Running a camp is one of the world’s most awesome responsibilities. Awesome, because what’s a cooler job than running a camp? Also awesome because the responsibility is so big that it can be overwhelming.

When I served on the team of directors of one of the largest residential camps in North America, having made it to midsummer, I often found myself standing in one of the most beautiful spots in camp and finally taking a deep, restorative breath — the one everyone practiced in the great mindfulness workshop during staff training. And l felt relaxed — while also starting to reflect on how we could do even better the next summer.

I always remember this dichotomy of thoughts and feelings that would swirl in my mind as we inched closer and closer to the end of the camp season. No matter how hard I worked, no matter how hard the entire team worked — no matter what — there was always something we could do better.

Are we doing enough to support the mental health of our entire camp community?

Before COVID-19 struck we were already seeing frightening mental health trends in kids and teens. When I first began my camp professional stint, I offered mental health training and Safe Talk suicide prevention training for every staff member who worked with high schoolers. By 2015 it was clear that serious mental health issues and behaviors were not just teenage issues. In fact, my work with children in and out of camp has me doing the most suicide intervention and safety planning work with 9–12-year-olds. As kids’ and teens’ needs changed, I noticed that post-high school staff everywhere were struggling to manage the varying and complex needs you could easily find in any cabin group at any of our camps. I also noticed those same staff struggling with mental health issues of their own.

Indeed, the pandemic has shone a much-needed spotlight on the mental health needs of our children, and my hope, my silver-lining dream as the dust settles from the past several years of chaos, is that we are in a position to enact some real change through camp.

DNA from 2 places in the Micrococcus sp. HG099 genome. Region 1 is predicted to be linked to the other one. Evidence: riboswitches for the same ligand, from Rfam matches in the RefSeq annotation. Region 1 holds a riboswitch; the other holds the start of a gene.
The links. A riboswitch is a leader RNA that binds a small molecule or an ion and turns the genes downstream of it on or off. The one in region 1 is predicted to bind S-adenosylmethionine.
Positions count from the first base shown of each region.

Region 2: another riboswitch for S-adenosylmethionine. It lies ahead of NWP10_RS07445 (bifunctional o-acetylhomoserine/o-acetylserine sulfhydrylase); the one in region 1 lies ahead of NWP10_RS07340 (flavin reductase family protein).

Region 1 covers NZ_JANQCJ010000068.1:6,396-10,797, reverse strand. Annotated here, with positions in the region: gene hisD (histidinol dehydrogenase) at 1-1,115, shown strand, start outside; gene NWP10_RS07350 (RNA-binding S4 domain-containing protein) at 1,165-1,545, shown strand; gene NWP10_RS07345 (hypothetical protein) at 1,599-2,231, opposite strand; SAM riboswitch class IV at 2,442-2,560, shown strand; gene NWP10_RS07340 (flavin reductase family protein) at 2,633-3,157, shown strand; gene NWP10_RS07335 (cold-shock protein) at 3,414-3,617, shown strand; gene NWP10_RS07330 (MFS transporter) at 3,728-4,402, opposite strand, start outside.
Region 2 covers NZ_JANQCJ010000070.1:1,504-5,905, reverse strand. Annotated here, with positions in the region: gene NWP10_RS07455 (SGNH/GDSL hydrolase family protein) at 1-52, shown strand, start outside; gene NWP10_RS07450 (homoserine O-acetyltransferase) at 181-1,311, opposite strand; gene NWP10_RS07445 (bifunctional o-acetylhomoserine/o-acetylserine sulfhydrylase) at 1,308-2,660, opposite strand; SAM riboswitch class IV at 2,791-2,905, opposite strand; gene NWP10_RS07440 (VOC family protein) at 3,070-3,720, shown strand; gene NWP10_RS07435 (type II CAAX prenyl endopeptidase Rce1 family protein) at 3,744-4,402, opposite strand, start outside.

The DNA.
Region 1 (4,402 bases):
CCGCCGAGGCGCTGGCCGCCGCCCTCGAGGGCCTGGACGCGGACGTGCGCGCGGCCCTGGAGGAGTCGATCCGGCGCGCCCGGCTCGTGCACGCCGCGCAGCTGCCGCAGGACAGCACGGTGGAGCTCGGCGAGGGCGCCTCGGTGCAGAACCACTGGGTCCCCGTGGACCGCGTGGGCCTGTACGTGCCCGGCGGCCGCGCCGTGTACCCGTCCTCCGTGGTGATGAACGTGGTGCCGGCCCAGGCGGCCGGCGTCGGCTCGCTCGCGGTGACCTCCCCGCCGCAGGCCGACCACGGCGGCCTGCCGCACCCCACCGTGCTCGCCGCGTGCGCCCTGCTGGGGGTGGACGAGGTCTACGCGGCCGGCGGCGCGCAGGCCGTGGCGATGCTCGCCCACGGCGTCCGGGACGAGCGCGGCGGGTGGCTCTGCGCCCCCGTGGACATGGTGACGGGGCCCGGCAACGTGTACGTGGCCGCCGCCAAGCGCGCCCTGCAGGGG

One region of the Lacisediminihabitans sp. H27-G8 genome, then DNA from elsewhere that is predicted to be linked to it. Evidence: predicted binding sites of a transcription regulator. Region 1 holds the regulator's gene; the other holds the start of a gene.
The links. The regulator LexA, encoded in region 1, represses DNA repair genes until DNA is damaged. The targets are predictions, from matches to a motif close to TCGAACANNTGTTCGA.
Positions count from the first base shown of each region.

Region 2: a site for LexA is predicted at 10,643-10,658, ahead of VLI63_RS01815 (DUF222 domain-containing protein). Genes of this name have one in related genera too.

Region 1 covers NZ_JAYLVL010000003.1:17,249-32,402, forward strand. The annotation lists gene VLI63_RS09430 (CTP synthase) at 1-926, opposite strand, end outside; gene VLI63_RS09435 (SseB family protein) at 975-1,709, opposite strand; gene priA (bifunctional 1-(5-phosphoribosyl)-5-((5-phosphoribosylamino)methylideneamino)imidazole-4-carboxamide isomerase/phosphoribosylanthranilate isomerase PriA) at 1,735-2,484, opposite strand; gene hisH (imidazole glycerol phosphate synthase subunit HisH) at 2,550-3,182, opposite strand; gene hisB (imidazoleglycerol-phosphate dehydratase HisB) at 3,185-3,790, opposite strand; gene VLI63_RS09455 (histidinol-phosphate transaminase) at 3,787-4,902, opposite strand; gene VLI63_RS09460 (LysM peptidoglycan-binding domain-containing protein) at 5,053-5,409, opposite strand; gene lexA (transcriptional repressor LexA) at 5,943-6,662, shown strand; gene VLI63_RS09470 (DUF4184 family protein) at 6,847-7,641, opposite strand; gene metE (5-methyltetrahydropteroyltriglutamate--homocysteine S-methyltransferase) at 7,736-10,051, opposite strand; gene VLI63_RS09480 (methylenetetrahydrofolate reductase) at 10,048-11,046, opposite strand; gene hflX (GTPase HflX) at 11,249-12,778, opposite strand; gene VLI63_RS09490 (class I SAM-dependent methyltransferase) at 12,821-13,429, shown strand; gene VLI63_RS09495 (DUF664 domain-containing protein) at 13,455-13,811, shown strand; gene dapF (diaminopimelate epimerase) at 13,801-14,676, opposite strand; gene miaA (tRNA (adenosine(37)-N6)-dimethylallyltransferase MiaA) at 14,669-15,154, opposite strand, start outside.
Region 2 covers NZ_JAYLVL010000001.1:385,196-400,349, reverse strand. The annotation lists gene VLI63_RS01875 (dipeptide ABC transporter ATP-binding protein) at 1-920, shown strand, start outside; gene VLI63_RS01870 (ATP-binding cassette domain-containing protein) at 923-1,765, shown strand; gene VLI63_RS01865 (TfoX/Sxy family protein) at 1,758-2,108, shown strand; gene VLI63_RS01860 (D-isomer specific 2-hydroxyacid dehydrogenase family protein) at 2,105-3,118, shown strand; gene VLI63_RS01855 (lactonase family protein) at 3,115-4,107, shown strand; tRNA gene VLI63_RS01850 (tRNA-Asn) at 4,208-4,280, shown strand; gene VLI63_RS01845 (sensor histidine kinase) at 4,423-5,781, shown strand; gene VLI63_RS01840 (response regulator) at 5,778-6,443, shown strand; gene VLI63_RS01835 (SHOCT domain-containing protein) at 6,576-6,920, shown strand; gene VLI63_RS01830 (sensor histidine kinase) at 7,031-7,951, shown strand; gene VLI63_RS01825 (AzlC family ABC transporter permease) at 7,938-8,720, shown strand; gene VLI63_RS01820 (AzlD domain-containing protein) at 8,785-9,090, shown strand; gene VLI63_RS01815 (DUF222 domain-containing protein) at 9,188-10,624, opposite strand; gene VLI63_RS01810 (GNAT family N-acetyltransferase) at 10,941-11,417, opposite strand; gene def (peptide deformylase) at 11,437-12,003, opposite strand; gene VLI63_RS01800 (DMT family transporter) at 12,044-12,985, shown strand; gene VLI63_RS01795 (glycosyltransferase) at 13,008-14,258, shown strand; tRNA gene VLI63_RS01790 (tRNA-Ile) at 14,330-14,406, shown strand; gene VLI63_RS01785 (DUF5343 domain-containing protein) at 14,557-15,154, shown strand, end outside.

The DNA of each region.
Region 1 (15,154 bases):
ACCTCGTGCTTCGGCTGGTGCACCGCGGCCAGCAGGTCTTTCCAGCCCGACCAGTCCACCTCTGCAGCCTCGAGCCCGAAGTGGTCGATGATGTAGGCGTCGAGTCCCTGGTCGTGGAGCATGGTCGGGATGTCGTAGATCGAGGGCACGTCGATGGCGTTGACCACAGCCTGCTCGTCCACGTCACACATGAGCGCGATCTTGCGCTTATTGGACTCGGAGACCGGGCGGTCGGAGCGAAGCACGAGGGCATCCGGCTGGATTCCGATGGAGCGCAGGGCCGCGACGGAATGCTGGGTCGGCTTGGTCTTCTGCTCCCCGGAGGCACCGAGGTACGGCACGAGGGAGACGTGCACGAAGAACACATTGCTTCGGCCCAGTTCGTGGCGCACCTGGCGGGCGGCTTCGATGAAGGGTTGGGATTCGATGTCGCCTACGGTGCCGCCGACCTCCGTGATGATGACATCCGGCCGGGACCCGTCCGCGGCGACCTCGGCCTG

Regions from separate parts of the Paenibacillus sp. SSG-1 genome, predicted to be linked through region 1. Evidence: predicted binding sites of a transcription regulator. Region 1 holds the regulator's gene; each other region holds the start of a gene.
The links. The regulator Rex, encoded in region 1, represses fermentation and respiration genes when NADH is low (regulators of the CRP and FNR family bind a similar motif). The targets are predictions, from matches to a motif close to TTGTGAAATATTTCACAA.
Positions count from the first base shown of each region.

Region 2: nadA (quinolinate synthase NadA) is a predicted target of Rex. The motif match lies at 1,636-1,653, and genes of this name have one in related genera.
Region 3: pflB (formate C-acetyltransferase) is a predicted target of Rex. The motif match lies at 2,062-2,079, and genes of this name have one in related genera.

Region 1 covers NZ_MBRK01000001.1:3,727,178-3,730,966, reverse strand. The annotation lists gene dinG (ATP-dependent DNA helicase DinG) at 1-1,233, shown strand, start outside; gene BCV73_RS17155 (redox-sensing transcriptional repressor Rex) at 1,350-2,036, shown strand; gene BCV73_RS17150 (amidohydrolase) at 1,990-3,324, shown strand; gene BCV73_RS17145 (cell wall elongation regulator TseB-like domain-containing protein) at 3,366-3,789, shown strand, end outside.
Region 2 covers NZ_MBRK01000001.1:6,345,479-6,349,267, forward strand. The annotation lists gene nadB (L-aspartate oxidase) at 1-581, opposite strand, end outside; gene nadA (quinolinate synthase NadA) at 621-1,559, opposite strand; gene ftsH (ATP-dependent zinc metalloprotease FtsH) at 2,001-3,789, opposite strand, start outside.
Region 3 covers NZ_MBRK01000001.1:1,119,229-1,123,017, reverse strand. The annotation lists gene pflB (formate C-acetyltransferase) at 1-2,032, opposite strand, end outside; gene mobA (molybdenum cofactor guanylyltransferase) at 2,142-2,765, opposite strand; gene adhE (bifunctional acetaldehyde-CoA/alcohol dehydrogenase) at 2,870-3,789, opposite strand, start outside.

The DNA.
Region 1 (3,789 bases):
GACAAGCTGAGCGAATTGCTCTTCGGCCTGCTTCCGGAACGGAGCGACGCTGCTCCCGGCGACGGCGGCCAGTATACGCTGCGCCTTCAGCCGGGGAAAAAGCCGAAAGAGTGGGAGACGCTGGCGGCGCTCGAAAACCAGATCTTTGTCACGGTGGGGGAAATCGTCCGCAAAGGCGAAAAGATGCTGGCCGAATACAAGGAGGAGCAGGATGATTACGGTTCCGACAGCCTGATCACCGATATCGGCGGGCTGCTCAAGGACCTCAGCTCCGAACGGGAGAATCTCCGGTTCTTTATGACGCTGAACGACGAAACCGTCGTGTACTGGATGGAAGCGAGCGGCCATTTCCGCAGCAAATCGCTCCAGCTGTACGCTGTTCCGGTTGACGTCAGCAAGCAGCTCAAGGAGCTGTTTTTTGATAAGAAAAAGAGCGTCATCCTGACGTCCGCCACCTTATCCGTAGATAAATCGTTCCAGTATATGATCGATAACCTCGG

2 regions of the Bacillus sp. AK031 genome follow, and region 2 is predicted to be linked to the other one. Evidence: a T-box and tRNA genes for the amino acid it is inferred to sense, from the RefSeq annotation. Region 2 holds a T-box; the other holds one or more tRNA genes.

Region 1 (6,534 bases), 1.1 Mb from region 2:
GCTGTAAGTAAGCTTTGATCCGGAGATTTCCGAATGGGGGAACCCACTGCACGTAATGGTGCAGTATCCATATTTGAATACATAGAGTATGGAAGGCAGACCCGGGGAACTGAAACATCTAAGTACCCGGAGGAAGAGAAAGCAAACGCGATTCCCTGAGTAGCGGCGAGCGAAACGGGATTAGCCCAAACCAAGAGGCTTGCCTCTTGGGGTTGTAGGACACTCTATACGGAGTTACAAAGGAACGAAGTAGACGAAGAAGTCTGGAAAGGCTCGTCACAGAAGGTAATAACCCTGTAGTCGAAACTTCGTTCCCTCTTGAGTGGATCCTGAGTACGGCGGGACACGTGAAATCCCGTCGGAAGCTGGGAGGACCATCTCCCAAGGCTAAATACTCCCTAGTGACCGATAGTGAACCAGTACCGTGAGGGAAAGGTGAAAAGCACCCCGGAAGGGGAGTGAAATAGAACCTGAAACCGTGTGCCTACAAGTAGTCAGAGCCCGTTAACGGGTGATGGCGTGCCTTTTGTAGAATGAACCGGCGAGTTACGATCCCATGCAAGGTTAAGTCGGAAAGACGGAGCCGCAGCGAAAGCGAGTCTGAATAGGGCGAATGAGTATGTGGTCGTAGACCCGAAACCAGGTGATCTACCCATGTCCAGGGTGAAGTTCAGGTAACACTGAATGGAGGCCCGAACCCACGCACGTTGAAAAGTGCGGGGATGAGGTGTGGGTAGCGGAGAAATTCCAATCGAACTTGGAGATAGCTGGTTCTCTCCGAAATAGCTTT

My advice is to do what you do best. Use that anything-is-possible camp attitude! Camp staff are creative, think outside the box, and make the impossible possible. Your young staff won’t need to be convinced that we have a major problem on our hands. Unfortunately, statistically, they have a friend or friends who are really struggling. Motivation to learn and advocate more in the mental health space won’t be a struggle. Tackling mental health support at camp is likely too big for the week or two before camp starts, so consider utilizing your “nonsummer” season as a time to offer additional training for returning or new staff. You may also want to offer resources to parents or help to advertise resources already available in your recruitment areas.

However you decide to approach your “do better” list for 2023, I’m sure you will, in fact, do better! The first step is making the list, so what are you waiting for? Take that deep, restorative breath and get started — next year’s campers will thank you.

Franki Bagdade, M Ed, LLMSW, is an educational consultant, clinical social worker, speaker, and author in her business, FAAB Consulting. Franki has a bachelor's in elementary education, a master’s in special education, and a master’s in clinical social work. She has been working with neurodiverse children and teens, those struggling with anxiety, emotional regulation, and behavior, for over 20 years. She provides professional development for camp staff, educators, and mental health professionals. Franki speaks nationally on mental health topics, inclusion, and parenting. Her book, I Love My Kids But Don’t Always Like Them! hit bookstores in the fall of 2021. For daily tips and tools, follow her at,, or visit her website at

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